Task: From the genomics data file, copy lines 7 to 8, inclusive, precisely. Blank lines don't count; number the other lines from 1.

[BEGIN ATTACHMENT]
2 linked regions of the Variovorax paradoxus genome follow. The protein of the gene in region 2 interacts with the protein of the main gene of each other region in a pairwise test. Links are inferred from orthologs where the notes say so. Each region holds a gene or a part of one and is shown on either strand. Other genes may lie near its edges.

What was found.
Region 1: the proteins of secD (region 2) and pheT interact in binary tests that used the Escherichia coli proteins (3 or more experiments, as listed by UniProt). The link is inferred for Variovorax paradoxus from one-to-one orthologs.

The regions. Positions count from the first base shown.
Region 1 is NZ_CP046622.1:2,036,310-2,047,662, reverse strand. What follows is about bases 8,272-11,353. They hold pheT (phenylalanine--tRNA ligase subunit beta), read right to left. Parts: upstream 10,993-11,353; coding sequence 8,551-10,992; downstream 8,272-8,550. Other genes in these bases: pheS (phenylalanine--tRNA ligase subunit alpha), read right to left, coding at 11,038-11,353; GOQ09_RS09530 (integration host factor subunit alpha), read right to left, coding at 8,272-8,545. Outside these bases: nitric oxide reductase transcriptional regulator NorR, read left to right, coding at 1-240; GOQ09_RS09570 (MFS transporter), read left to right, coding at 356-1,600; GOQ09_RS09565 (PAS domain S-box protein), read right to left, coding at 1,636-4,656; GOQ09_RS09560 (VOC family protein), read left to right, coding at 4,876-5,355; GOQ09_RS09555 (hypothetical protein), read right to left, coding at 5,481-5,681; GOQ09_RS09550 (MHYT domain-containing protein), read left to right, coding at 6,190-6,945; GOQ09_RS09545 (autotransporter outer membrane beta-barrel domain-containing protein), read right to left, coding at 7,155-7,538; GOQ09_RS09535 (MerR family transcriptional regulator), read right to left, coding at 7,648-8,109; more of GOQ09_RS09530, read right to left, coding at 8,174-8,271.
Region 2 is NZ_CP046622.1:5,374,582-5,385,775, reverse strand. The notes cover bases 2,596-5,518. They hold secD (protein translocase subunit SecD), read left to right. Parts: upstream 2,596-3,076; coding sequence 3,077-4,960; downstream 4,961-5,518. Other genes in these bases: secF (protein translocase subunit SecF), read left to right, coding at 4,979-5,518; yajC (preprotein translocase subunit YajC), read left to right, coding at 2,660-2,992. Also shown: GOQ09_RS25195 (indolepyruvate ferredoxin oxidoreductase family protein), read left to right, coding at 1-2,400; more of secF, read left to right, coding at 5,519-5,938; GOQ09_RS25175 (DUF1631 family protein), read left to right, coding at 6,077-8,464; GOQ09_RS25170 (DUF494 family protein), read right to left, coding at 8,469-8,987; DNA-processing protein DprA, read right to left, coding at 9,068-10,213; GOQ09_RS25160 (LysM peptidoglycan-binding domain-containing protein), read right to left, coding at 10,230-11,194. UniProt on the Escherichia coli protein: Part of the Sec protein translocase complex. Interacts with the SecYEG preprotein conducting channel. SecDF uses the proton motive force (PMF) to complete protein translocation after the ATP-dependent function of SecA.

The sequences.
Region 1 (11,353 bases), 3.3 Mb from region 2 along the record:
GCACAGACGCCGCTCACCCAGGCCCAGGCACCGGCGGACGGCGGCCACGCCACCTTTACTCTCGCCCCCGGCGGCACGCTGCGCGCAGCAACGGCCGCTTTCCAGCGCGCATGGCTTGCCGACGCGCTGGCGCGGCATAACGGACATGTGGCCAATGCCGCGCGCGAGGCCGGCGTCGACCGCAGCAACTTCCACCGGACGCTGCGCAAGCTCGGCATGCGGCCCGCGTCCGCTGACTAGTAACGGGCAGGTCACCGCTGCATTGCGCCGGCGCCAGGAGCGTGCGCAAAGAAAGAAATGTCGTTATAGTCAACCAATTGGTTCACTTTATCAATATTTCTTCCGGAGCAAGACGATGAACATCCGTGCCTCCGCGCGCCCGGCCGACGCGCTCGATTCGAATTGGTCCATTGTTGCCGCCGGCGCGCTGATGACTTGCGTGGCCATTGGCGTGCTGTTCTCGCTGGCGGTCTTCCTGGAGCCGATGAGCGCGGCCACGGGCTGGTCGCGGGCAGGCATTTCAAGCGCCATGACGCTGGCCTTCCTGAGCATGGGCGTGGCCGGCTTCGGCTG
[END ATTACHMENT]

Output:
The sequences.
Region 1 (11,353 bases), 3.3 Mb from region 2 along the record: